“It’s a full moon, a high tide, and it’s bringing the oil on a free ride right into the coastal salt marshes on a southerly wind,” says Dr. Ken Rosenberg, director of conservation science at the Cornell Lab of Ornithology. “It is also peak migration season for birds crossing the gulf; tens of thousands of exhausted shorebirds are going to be arriving in the next two weeks. They’re flying over water and stopping to refuel on the beaches and in the estuaries along the Gulf Coast, directly in the path of this massive spill.”
As with other environmentalists, Dr. Rosenberg blames “our thirst for fossil fuel” for this unprecedented manmade disaster.
“We’ve been playing Russian roulette with our environment, and the gun just went off,” he says.
Precursor to Human Harm
“Birds are an important first indicator of environmental health, and the old analogy of the canary in the coal mine is really relevant here,” Dr. Rosenberg says. “A lot of these birds are going to die, but that’s just the beginning of the story of what might happen to the coastal environment for both wildlife and people if the oil doesn’t stop flowing.”
At first, breeding bird colonies along the coast will be devastated. Next, thousands of brown pelicans—removed from the endangered species list only last year—will be affected, along with other water-bird colonies. Dependent on fish and other marine life for food and survival, bird populations will die as oil comes ashore. Gulf Coast ecosystems are already extremely fragile because of Hurricane Katrina and other storms.
The International Fund for Animal Welfare estimates millions of birds are at risk.
“When a bird’s feathers become clogged with oil, they no longer act as a waterproof coat,” says Dr. Ian Robinson, IFAW’s emergency relief director. “Cold water penetrates to the bird’s skin and rapidly leads to hypothermia.
“At the same time, as the bird preens to try and clean the oil from the feathers, it inadvertently ingests toxic oil, which leads to symptoms of poisoning, including diarrhea and dehydration.”
“There will be a lot of people mobilized to try to save individual birds by bringing them into rehab and de-oiling them,” Dr. Rosenberg adds, “and there will be some success in saving individual birds. But whether that can save the breeding populations in these areas—we don’t know. If the oil then comes into the coastal marshes and the inshore ecosystems and kills the oyster beds and the shrimp and the fish nurseries, then there are much longer-lasting effects not only on birds, but on an entire way of life for people of this region.”
For Your Organic Bookshelf: Shattered Lives: Anatomy of an Oil Spill
Read More:Playing Russian Roulette with Our Environment
May 2nd, 2010 - Barbara Feiner
The April 22 British Petroleum (BP) oil spill in the Gulf of Mexico is shaping up to be the worst environmental disaster in decades—a crisis Sen. Patrick Leahy (D-VT) says is a stark reminder of the “high human, environmental and economic costs associated with the extraction of fossil fuels.”
The spill occurred after an April 20 explosion on a BP rig, which killed 11 workers. The rig capsized and sank 2 days later, and oil began to seep into coastal waters.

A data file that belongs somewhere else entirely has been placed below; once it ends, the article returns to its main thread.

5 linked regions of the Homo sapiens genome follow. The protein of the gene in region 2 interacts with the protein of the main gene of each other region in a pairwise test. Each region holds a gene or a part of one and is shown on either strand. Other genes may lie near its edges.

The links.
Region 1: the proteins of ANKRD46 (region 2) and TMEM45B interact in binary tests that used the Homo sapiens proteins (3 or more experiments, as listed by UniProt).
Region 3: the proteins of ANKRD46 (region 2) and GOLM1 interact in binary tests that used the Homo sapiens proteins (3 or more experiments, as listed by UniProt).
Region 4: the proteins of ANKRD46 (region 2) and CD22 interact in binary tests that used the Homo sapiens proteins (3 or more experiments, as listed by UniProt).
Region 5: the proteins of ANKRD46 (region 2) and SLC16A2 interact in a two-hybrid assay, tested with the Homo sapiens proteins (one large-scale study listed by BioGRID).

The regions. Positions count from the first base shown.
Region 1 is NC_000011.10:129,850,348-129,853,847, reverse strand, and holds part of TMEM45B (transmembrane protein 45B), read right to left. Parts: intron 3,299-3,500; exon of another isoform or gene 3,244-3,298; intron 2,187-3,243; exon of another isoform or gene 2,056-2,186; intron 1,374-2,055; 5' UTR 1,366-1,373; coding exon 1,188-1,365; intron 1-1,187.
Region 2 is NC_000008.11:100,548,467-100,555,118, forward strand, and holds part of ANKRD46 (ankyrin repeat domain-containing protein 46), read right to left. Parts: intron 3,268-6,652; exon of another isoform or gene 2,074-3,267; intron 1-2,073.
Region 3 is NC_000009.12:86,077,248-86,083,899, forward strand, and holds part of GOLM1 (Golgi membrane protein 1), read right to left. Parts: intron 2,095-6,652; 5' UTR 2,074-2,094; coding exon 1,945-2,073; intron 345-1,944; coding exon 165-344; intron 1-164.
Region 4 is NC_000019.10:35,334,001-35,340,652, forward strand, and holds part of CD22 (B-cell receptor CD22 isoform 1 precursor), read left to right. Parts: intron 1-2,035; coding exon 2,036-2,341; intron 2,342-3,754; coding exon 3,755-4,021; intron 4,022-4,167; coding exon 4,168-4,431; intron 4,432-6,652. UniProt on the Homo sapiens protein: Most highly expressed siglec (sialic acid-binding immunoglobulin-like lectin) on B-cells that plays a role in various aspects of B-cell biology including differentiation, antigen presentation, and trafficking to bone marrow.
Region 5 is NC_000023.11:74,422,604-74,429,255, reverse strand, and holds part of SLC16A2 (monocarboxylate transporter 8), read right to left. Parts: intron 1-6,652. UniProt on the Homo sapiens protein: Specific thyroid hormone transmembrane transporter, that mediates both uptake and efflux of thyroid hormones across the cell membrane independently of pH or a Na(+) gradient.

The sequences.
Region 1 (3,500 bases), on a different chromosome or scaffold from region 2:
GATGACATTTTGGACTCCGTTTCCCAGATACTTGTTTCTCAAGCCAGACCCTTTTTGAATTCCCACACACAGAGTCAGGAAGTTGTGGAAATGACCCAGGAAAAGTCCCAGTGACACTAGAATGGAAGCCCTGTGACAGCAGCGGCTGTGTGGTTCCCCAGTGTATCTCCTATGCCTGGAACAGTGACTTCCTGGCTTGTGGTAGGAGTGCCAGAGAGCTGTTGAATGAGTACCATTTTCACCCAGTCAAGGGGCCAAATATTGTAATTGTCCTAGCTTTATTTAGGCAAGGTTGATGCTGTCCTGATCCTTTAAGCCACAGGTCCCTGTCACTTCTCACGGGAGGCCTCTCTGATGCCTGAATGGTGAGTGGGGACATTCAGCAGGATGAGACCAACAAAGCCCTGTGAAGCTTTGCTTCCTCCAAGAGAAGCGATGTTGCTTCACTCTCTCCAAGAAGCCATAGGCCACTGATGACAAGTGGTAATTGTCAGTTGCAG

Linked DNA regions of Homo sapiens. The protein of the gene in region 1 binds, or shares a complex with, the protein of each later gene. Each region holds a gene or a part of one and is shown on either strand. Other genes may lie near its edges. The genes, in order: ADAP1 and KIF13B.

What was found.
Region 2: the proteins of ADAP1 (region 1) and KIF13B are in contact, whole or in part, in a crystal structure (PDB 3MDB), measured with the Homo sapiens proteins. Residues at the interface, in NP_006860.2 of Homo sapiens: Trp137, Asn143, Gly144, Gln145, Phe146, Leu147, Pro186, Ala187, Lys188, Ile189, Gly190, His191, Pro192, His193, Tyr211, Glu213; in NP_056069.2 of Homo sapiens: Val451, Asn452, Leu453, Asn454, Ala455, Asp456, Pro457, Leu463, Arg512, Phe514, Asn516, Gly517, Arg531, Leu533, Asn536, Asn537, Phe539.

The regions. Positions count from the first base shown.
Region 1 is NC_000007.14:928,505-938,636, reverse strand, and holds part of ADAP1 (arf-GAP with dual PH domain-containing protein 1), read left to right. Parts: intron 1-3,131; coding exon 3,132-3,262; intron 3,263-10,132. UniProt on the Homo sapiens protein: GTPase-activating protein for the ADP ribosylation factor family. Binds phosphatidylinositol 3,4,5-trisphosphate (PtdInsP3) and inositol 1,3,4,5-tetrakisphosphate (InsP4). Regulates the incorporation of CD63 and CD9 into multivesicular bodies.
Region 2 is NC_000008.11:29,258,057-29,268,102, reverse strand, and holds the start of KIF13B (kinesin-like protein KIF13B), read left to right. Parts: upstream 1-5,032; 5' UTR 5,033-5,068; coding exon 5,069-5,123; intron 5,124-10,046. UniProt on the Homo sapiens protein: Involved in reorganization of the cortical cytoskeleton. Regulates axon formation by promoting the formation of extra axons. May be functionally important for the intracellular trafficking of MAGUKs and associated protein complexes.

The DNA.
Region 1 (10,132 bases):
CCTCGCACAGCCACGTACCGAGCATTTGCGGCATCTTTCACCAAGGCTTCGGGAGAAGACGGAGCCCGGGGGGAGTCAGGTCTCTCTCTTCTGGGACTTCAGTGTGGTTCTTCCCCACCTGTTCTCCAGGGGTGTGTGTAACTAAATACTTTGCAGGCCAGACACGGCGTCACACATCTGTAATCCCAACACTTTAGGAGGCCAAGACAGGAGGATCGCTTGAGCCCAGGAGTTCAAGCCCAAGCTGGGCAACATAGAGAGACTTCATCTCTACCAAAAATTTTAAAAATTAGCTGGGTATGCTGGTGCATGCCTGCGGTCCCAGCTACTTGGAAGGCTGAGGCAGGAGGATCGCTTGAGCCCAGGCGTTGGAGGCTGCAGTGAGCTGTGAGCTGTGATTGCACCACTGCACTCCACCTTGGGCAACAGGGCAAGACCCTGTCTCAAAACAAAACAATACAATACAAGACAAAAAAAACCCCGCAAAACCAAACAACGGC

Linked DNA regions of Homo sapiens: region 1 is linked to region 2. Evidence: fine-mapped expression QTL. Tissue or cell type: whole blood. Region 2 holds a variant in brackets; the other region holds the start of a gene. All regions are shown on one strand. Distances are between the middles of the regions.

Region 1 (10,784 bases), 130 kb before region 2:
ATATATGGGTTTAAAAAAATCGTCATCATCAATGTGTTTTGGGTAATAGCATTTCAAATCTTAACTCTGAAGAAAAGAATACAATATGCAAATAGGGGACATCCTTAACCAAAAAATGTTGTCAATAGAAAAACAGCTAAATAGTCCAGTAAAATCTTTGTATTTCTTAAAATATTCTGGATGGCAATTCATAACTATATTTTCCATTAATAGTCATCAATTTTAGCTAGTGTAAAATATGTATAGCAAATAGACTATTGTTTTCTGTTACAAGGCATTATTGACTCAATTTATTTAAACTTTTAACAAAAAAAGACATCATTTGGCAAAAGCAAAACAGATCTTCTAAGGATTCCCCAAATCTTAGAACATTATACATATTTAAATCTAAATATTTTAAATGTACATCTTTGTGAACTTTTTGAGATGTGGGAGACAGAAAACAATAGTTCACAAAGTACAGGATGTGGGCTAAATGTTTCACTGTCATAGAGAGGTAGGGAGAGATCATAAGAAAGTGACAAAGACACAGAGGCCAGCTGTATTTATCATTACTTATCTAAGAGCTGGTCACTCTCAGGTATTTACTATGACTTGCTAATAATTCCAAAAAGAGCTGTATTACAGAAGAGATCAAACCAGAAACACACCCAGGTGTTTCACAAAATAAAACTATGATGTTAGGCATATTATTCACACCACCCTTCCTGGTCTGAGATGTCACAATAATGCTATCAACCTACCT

According to the U.S. Coast Guard, 210,000 gallons of oil (5,000 barrels) are leaking into the Gulf each day, endangering marine life and Louisiana’s seafood industry. Oil may now drift toward the Atlantic Ocean.
“We are taking every possible step to protect the health of the residents and mitigate the environmental impacts of this spill,” says Environmental Protection Agency Administrator Lisa P. Jackson.
Louisiana’s Way of Life Threatened
“This incident is not just about our coast,” says Louisiana Gov. Bobby Jindal. “It is fundamentally about our way of life in Louisiana. Our shrimpers, our fishermen, the coasts that make Louisiana [a] sportsmen’s paradise—this all makes up Louisiana, and this is our way of life. We have to do absolutely everything we can to protect our land, our businesses and our communities.”
The Louisiana Department of Wildlife and Fisheries has issued recreational and commercial fishery closures. Biologists are monitoring activities and conducting daily field assessments for signs of oiled areas and wildlife.
Because 2,500 sea turtles may be affected by the spill, scientists are also surveying and reporting on oil-tainted animals and other marine life.
Evan Hirsche, president of the National Wildlife Refuge Association, expects the spill to reach two wildlife areas: the Delta National Wildlife Refuge at the mouth of the Mississippi River and the Breton National Wildlife Refuge, designated as a wilderness area in 1903 by eco-conscious President Theodore Roosevelt. Both sites are critically important to numerous species, including the brown pelican (recently removed from the endangered species list).
“Crucial That We Address Our Dependence on Oil”
Sen. Leahy doesn’t mince words in his assessment of the disaster.
“The evidence is clear that we cannot drill or mine our way to long-term energy security,” he says.
“We need to adopt a comprehensive energy strategy that addresses the challenges of the 21st century and does not simply rely on the energy sources of the past,” he adds. “We need to be more creative and in ways that strengthen our economy, our security and our environment. Our long-term energy security depends on promoting energy efficiency and supporting domestic sources of clean, renewable power, such as biomass, solar and wind energy.
“Instead of focusing so much on securing more fossil fuels,” he concludes, “it is crucial that we address our dependence on oil, invest in renewable energy, and offer incentives for utility companies and others to use these clean, domestic forms of energy.”
For Your Organic Bookshelf: Over a Barrel: The Costs of U.S. Foreign Oil Dependence
Image courtesy of the NASA Earth Observatory
Read More:BP Oil Spill: Worst Environmental Disaster in Decades?
February 26th, 2009 - Gerald "Gerry" Pugliese
I think it’s asinine to ramble on and on about global warming not being real. It’s a simple concept, people burn too many fossil fuels, planet heats up and everything melts.
But some lunatics aren’t convinced, like “experts” who also support big tobacco. So, the mysterious “Greenman” takes them to task in this short video.
I am not an expert, but it’s blatantly obvious these deniers either have some sort of corporate interest or a bizarre delusion of what “real” America is. I hate that.
Read More:Basically, Climate Change Deniers are Full of It…